THE SECRET LIFE OF THE MIND How Your Brain Thinks, Feels, and Decides By Mariano Sigman 277 pp. Little, Brown. $27. Sigman’s book is as much about the workings of the brain as it is about the mind. His idiosyncratic tour — “a summary of neuroscience from the perspective of my own experience” — starts with the mind of the child, then moves to the brain circuits involved in decision making and alights on consciousness, before ending with learning and formal education.
David Boies is the super-lawyer who represented IBM against the U.S. government, the U.S. government against Microsoft, Al Gore against George W. Bush and gay marriage against California's Proposition 8. A man at the top of his profession, presiding over a firm of 200 lawyers, he would seem to be a metaphorical Goliath. But Malcolm Gladwell sees this literal David as a figurative David too, because Mr. Boies came from humble origins and faced mighty obstacles to success.
A simple deck of playing cards is incredibly versatile. With just 52 cards divided into four suits of 13 ordered ranks, you can play a seemingly infinite variety of games—without even adding the jokers, which figure mainly in “house rules” variants of standard games. Amazingly, considering the simplicity of the equipment, hundreds of those games are actually fun. David Parlett’s “Penguin Book of Card Games” details about 250 of...
“I was a special case because I was brought up in an environment where there was no sense of difference between being a boy or a girl. We were just encouraged to pursue things that interested us.” https://t.co/ievMl0RwXL
“To the query ‘Why are Komodo dragons endangered?’ the featured answer was volcanoes, fire and tourism. The source? A Canadian elementary school student’s report posted online. Komodo dragons aren’t endangered.” https://t.co/Ao3uOQvoWg
@DrTimony A better approach for the entire piece would have been: He “succeeded” at 11 of 11 challenges. Why did he fail so miserably in the 12th? And what does it all mean in light of the science of human learning and performance, and the nature of the game of chess?
Muck Rack makes it simple to find people, tweets, or articles that mention any name, keyword, company, hashtag etc. We've compiled this guide to help you make the most of your search.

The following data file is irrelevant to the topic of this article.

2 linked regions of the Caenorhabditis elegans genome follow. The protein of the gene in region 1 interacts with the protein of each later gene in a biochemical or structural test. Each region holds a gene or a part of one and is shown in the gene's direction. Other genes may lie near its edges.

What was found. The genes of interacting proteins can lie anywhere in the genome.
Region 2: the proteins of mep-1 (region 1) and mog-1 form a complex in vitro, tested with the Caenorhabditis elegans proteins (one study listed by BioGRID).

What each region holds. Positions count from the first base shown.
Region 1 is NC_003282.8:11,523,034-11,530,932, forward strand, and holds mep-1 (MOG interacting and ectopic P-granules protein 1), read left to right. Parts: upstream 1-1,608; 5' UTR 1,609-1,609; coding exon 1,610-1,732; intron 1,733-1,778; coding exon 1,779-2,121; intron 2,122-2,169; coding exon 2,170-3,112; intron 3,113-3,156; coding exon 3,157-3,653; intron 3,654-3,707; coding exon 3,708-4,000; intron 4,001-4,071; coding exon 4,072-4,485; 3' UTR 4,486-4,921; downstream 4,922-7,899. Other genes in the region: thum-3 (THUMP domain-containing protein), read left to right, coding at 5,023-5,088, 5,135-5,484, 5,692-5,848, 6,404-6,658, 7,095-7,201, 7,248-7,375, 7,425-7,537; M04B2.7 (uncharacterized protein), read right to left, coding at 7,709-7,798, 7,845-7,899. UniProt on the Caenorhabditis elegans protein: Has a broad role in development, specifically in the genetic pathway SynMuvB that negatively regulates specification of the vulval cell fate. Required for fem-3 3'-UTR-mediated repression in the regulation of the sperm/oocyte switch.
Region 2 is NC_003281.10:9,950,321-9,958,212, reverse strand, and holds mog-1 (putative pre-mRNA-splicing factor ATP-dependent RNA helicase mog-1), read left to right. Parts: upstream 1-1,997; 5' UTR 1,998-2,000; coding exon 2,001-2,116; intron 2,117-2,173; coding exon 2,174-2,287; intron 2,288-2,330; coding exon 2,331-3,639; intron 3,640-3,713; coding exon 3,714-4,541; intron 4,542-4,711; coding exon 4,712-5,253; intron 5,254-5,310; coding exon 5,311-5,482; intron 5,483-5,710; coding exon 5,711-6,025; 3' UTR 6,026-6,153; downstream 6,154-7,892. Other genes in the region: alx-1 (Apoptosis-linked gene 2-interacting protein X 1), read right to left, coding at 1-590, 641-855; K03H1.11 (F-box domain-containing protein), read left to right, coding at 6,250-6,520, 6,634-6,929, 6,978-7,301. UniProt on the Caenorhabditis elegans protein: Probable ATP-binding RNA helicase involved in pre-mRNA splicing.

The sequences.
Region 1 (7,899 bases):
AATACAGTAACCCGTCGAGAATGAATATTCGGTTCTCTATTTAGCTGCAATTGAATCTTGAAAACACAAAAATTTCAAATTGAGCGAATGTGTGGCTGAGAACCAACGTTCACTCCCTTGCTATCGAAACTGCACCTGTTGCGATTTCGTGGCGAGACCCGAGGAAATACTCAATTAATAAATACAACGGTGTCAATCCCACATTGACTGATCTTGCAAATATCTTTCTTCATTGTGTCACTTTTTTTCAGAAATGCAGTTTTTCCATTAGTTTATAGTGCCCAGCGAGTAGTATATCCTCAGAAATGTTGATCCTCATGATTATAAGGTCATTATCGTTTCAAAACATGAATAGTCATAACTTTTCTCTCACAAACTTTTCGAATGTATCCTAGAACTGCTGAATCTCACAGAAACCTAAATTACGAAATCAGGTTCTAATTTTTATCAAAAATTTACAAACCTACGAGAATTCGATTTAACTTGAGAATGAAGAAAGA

Selecting a term
Start searching tweets, articles from media outlets, articles mentioned in tweets, journalists'
names, titles and bios with some suggested searches:
Companies or Topics (e.g. iPhone, Microsoft)
Phrases (e.g. "cloud computing") — use quotes to keep the terms together
Twitter handles (e.g. @username) — returns those who have mentioned or replied to
Names (e.g. "David Pogue")
Hashtags (e.g. #sxsw, #london2012)
Bio details (e.g. vegan, Olympics, father)
Muck Rack's Advanced Search allows for many boolean operators.
Find results that mention multiple specified terms, use AND or
+. For example, ensure each result contains both Elon Musk and Mark Zuckerberg by
searching Musk AND Zuckerberg or Musk + Zuckerberg.
Use the operators OR or , to broaden your search when you'd like either of
multiple terms to appear in results. (This is the default behavior of our search when no operators
are used). For example, results will contain either cake or cookie by searching cake OR cookie or cake,cookie
Use NOT or - to subtract results from your search. For
example, searching Disney will yield results about the Walt Disney Company as well as Walt Disney
World Resort. To exclude mentions of Disney World, search for Disney -World or Disney
When using one of these operators with a phrase, enclose it in quotation marks. For example, you can
find results about smartphones excluding Apple's iPhone 4S by searching smartphone -"iPhone
Exact case matching or punctuation
If you're searching for a brand name or keyword that relies on specific punctuation marks or capitalization, you can
find results that match your exact query by adding matchcase: before the keyword you're searching for, like matchcase:E*TRADE .
Use parentheses to separate multiple
boolean phrases. For example, to find journalists talking about having fun in Disney World or
Disneyland, search for ("disney world" OR disneyland) AND fun.
An asterisk can be used to search for any variation of a root word truncated by the asterisk. For example, searching for admin* will return results for administrator, administration, administer, administered, etc.
A near operator is an AND operator where you can control the distance between the words. You can vary the distance the near operation uses by adding a forward slash and number (between 0-99) such as strawberries NEAR/10 "whipped cream", which means the strawberries must exist within 10 words of "whipped cream".